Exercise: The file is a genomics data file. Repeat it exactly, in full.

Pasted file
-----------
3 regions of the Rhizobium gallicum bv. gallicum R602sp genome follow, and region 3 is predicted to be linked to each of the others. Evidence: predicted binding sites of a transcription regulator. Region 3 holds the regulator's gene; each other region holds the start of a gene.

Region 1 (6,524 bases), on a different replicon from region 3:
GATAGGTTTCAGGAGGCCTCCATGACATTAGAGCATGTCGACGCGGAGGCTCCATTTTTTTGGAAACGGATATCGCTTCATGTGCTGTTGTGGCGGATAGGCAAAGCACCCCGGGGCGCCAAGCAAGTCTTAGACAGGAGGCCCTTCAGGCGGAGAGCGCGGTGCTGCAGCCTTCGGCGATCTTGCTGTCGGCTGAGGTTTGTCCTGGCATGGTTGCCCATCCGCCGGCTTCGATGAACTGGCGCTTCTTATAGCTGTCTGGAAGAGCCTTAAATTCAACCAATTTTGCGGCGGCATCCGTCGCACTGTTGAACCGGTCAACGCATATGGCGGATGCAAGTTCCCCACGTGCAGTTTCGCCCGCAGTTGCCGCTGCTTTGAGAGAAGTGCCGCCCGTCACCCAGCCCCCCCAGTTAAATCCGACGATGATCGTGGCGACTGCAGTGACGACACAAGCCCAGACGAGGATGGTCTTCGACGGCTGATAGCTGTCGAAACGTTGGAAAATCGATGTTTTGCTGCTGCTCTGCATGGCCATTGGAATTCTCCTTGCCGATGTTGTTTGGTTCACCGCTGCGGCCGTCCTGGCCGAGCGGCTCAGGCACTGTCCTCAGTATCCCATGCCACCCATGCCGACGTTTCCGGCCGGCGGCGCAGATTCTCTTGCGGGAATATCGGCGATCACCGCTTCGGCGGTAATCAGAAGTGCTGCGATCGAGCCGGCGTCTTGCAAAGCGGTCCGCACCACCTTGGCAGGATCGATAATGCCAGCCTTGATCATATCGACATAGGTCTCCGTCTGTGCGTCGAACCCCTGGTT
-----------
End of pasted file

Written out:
3 regions of the Rhizobium gallicum bv. gallicum R602sp genome follow, and region 3 is predicted to be linked to each of the others. Evidence: predicted binding sites of a transcription regulator. Region 3 holds the regulator's gene; each other region holds the start of a gene.

Region 1 (6,524 bases), on a different replicon from region 3:
GATAGGTTTCAGGAGGCCTCCATGACATTAGAGCATGTCGACGCGGAGGCTCCATTTTTTTGGAAACGGATATCGCTTCATGTGCTGTTGTGGCGGATAGGCAAAGCACCCCGGGGCGCCAAGCAAGTCTTAGACAGGAGGCCCTTCAGGCGGAGAGCGCGGTGCTGCAGCCTTCGGCGATCTTGCTGTCGGCTGAGGTTTGTCCTGGCATGGTTGCCCATCCGCCGGCTTCGATGAACTGGCGCTTCTTATAGCTGTCTGGAAGAGCCTTAAATTCAACCAATTTTGCGGCGGCATCCGTCGCACTGTTGAACCGGTCAACGCATATGGCGGATGCAAGTTCCCCACGTGCAGTTTCGCCCGCAGTTGCCGCTGCTTTGAGAGAAGTGCCGCCCGTCACCCAGCCCCCCCAGTTAAATCCGACGATGATCGTGGCGACTGCAGTGACGACACAAGCCCAGACGAGGATGGTCTTCGACGGCTGATAGCTGTCGAAACGTTGGAAAATCGATGTTTTGCTGCTGCTCTGCATGGCCATTGGAATTCTCCTTGCCGATGTTGTTTGGTTCACCGCTGCGGCCGTCCTGGCCGAGCGGCTCAGGCACTGTCCTCAGTATCCCATGCCACCCATGCCGACGTTTCCGGCCGGCGGCGCAGATTCTCTTGCGGGAATATCGGCGATCACCGCTTCGGCGGTAATCAGAAGTGCTGCGATCGAGCCGGCGTCTTGCAAAGCGGTCCGCACCACCTTGGCAGGATCGATAATGCCAGCCTTGATCATATCGACATAGGTCTCCGTCTGTGCGTCGAACCCCTGGTT